Legal causation in bodily injury: Forensic engineer’s view

A plaintiff’s lawyer doesn’t have a reliable legal claim – and money well spent on a medical expert, until the technical issues in a personal injury case are identified and investigated, and the cause of the accident established.  Only then can the responsible parties be reliably identified by the lawyer.

I know this because I have been retained as an expert to investigate the cause of accidents like slip and fall, motor vehicle, toxic fume emission and ladder falls.  There are different elements in cases like these.  Legal and medical elements are two.  The technical element is another – an important one that comes first in a personal injury case if it’s to start off on the right foot.

There are also several different involved parties depending on the technical cause of the accident – at least four in a slip and fall accident. (Refs 1, 2)  And a similar number in a ladder accident.

I was reminded of this when I read about the plaintiff legal practice conference entitled “The Doctor Is In: Medical Elements of Injury Cases”.  It’s planned for this June in St. John’s by the Atlantic Provinces Trial Lawyers Association (APTLA).

The two day conference looks extremely good for practicing lawyers with at least a dozen featured topics and national and international speakers from the medical and legal professions. The topics are medical or closely related as would be expected.  The topics on the law of expert evidence and preparing to discover an expert are also timely, particularly to those of us retained as experts.

An important two-part topic is on causation:

  1. A pathologist’s view of medical causation in bodily injury
  2. Legal causation, the law and variance from medical causation

This topic really needs to be treated in three parts for an even more complete and comprehensive conference:

  1. A pathologist’s view of medical causation in bodily injury
  2. Legal causation, the law and variance from medical causation
  3. A forensic engineer’s view of technical causation in bodily injury and how it varies from legal causation

How can a lawyer confidently and reliably process a plaintiff’s claim for damages arising from bodily injury when he or she doesn’t know the technical cause of the accident and from that the party(s) responsible?  The emphasis is on confidently and reliably because lawyers are doing it now and managing often enough.  But that’s not good enough.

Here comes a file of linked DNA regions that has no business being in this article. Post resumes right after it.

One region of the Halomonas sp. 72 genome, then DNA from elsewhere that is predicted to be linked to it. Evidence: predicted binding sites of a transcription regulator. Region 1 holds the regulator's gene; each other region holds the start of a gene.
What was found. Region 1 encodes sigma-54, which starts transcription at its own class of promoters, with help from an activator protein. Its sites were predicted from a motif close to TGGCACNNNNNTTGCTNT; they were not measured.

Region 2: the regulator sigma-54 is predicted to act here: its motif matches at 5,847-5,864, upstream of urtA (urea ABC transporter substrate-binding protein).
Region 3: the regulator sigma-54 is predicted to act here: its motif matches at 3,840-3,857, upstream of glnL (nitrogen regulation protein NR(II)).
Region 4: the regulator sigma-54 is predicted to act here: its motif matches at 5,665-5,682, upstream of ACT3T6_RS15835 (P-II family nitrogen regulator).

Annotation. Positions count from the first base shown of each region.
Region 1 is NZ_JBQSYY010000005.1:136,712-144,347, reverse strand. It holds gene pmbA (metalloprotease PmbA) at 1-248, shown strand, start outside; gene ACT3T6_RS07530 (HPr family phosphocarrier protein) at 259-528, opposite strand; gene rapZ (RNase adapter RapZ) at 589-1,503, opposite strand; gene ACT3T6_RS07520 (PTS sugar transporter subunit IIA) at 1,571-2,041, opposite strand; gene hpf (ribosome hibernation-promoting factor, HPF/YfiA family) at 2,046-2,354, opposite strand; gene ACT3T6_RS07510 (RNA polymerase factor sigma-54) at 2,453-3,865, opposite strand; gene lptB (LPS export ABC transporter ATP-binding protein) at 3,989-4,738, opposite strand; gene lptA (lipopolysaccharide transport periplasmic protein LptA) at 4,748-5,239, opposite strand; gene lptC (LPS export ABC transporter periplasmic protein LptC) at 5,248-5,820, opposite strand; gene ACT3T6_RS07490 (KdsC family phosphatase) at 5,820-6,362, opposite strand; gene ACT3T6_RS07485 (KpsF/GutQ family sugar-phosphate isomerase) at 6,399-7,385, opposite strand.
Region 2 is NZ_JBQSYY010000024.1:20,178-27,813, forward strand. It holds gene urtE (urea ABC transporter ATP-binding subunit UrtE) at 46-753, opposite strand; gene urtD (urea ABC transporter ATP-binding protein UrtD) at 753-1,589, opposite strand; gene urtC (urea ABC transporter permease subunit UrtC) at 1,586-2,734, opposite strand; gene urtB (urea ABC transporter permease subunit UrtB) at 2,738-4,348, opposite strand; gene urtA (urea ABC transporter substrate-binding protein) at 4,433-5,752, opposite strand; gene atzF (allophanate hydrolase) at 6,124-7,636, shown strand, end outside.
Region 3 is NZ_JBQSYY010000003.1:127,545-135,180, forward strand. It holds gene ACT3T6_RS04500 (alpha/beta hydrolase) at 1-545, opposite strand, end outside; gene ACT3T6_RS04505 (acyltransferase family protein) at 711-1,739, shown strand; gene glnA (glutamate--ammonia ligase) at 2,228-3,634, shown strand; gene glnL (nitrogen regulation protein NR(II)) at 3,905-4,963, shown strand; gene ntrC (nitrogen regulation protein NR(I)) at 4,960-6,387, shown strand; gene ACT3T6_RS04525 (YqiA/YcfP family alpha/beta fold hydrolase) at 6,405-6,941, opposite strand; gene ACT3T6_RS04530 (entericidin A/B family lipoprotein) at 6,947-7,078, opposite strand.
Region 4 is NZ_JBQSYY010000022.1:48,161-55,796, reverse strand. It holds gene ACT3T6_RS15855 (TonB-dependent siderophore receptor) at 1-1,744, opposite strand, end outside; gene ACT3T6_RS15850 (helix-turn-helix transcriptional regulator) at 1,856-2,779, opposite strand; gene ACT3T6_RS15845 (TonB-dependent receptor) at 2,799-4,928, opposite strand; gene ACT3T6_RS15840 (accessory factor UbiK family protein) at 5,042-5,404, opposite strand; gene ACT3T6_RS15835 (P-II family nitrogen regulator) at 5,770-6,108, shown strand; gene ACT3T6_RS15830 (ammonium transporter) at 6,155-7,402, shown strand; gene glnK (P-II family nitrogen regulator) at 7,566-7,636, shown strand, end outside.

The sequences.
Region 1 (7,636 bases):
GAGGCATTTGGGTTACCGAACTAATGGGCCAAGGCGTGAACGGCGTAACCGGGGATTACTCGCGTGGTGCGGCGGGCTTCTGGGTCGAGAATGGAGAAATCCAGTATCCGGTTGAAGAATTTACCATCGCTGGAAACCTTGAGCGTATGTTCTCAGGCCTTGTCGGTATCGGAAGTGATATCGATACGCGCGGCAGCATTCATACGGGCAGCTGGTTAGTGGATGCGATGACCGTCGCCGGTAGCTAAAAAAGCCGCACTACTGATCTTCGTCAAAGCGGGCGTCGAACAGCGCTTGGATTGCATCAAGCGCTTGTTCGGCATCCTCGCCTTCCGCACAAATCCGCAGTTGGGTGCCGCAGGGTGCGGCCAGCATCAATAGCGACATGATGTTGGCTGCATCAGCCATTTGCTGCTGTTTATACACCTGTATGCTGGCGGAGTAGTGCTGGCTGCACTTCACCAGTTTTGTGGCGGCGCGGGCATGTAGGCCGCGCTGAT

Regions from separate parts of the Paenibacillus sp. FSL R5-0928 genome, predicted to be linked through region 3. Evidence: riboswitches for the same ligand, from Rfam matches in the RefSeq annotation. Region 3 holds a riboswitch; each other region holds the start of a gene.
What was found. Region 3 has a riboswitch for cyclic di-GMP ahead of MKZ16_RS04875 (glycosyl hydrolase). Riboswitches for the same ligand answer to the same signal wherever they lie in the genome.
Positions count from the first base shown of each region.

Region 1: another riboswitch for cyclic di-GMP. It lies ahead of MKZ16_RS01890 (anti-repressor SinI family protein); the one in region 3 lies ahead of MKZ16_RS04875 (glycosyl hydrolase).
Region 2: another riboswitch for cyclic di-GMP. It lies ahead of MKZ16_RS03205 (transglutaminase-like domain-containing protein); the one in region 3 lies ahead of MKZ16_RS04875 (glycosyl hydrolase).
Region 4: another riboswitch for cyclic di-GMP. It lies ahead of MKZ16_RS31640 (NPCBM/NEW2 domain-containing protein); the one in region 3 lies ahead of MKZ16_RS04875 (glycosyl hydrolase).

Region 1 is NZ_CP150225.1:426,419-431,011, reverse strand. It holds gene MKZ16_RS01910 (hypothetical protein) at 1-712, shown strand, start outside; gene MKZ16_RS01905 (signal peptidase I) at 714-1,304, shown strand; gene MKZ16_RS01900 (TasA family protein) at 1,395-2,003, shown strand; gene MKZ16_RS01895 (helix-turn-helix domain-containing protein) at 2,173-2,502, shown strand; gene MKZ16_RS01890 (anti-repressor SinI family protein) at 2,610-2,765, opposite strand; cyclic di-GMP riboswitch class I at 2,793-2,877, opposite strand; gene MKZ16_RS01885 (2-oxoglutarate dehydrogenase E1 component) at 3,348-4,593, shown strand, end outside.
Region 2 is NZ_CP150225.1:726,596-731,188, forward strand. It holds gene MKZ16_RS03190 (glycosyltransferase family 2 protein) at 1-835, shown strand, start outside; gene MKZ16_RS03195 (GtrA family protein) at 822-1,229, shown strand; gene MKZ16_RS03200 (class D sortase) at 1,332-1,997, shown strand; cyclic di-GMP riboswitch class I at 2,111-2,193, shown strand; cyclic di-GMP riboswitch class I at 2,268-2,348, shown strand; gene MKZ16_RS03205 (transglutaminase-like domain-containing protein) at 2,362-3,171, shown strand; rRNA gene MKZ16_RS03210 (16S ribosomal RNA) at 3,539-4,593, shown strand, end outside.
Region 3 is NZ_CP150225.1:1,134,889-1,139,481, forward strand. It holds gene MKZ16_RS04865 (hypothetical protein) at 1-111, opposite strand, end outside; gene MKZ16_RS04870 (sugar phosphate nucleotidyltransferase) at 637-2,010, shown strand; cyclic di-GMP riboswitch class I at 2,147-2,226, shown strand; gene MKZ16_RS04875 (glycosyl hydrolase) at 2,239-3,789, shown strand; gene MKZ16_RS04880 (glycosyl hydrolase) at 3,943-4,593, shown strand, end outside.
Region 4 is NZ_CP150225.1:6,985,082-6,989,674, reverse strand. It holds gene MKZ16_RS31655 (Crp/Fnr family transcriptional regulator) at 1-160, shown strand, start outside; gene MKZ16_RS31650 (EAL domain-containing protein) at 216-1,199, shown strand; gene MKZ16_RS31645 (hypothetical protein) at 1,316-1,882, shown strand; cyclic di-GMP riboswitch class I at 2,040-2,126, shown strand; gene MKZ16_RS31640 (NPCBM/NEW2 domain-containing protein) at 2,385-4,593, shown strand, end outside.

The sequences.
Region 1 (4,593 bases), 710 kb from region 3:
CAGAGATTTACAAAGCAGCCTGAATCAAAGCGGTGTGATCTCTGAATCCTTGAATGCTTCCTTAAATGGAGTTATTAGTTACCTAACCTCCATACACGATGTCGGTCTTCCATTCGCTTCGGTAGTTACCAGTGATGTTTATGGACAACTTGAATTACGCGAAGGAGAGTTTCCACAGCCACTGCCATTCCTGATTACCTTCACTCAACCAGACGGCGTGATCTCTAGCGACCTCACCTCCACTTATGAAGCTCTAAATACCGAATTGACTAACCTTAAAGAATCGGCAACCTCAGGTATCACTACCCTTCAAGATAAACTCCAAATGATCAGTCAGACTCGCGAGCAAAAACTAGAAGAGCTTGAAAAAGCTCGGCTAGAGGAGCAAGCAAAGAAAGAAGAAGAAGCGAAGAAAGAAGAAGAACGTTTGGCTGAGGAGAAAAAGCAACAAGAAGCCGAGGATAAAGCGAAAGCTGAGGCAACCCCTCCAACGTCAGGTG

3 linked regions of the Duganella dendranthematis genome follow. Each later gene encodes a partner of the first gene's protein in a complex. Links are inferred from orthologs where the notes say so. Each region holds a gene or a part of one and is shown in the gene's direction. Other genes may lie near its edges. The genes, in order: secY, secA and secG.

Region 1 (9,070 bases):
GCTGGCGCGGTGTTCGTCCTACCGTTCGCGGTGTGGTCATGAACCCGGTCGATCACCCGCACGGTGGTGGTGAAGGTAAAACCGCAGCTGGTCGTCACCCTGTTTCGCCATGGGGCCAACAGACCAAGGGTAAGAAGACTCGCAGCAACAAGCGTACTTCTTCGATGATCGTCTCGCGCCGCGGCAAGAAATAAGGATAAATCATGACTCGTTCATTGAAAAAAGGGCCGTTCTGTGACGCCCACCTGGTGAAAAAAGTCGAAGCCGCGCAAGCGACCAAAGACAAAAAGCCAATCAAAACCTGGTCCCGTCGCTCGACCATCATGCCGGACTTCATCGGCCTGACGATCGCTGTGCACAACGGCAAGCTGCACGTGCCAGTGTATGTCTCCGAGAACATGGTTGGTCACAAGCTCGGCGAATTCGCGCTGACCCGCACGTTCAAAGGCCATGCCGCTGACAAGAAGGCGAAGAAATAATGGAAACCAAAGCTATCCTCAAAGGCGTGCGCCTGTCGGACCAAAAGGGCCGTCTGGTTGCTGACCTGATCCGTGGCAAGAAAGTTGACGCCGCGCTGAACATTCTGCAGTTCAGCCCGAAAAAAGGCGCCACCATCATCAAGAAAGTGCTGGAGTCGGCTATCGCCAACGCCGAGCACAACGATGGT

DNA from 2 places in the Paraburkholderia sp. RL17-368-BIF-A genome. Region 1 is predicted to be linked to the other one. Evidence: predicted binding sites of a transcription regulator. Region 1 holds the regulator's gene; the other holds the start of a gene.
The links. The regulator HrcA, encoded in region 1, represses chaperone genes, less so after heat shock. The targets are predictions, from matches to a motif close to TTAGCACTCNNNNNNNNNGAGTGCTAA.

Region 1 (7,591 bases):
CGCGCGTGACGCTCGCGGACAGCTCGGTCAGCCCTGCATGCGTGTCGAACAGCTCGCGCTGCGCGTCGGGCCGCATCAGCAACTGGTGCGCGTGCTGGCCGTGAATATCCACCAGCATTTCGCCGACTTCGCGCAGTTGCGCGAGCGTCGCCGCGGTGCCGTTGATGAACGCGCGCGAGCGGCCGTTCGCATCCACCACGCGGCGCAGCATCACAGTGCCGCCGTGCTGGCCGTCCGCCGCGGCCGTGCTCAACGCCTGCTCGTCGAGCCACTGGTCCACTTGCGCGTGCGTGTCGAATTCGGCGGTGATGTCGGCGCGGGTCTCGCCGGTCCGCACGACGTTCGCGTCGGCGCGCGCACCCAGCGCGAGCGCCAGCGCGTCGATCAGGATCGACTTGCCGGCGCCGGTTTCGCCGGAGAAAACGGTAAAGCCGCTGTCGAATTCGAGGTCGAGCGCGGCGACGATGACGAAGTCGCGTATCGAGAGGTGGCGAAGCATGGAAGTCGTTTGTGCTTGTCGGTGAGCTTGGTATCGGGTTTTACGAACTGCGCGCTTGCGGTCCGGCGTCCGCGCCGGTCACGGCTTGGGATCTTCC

Establishing causation involves a two-stage inquiry: (Ref. 3)

  1. The first stage involves establishing ‘factual’ causation.  That is, determining exactly what happened and who might have been involved in the incident.  This is the forensic engineering investigation.
  2. The second stage involves establishing ‘legal’ causation.  This is when a lawyer reviews the factual causation – after it’s been established, and determines if the law is involved in the incident.

Determining factual causation in cases like the following is not lawyer-work.  It’s not even in the engineering text books in some cases and for certain not in the medical and legal text books.  A forensic engineer often has to “figure it out” as he goes along.

And often enough there is more than one party involved in what happened.  These parties are not known until the engineering investigation is complete.  I’ve seen the wrong party named in cases that were filed months, sometimes years before I was retained to investigate an incident.

Some examples of personal injury cases:

  • I used a piece of pork belly – a pig’s belly skin, to investigate one slip and fall accident,
  • also showered and walked across an accident site dripping water from my bathing suit to learn where water on a floor came from,
  • investigated soap detergent on a stair landing at a retail outlet,
  • carried out full scale field tests in a fatal motor vehicle accident,
  • planned full scale tests using a Hollywood-style stunt man in a fatal step ladder accident,
  • researched how a building “breaths” in one toxic fumes emission case and
  • how fuel oil weathers in the ground in another, and,
  • used binoculars to establish the cause of a man’s head injury from falling ice.
  • a colleague investigated a trip and fall accident where the injured party was half-running backwards

Cases like these don’t get resolved until the technical issues are identified and investigated.  One of the above cases went on for 11 years then settled in 4 months after I completed my engineering investigation and established cause.  Many months to a few years is normal.  For sure, some of the delay is due to short comings and backlog in the justice system but not all.

I’ve seen similar situations in cases involving structural deficiencies and engineering failures and collapse in the built and natural environments as distinct from personal injury accidents.

Until the technical issues are identified and investigated thoroughly, technical causation established and the involved parties identified, the doctor’s view of medical causation might suffer for lack of some technical data.

And the practicing plaintiff lawyer won’t know who to sue, confidently and reliably – he could well be out on a limb.  To borrow and modify a comment in the description of the conference topics, “Don’t let (missing data on technical) causation sink your case”.

A three-part topic on causation is needed at the conference in St. John’s in June – medical, legal and technical – if the APTLA membership and their plaintiffs are to be even better served.


  1. Sebald, Jens, Phd, System Oriented Concept for Testing and Assessment of the Slip Resistance of Safety, Protective and Occupational Footwear, Pro Business Gmbh, Berlin, 2009
  2. Di Pilla Steven, Slip, Trip, and Fall Prevention, a Practical Handbook, 2nd ed., CRC Press, New York, 2010
  3. Wikipedia, April 12, 2016




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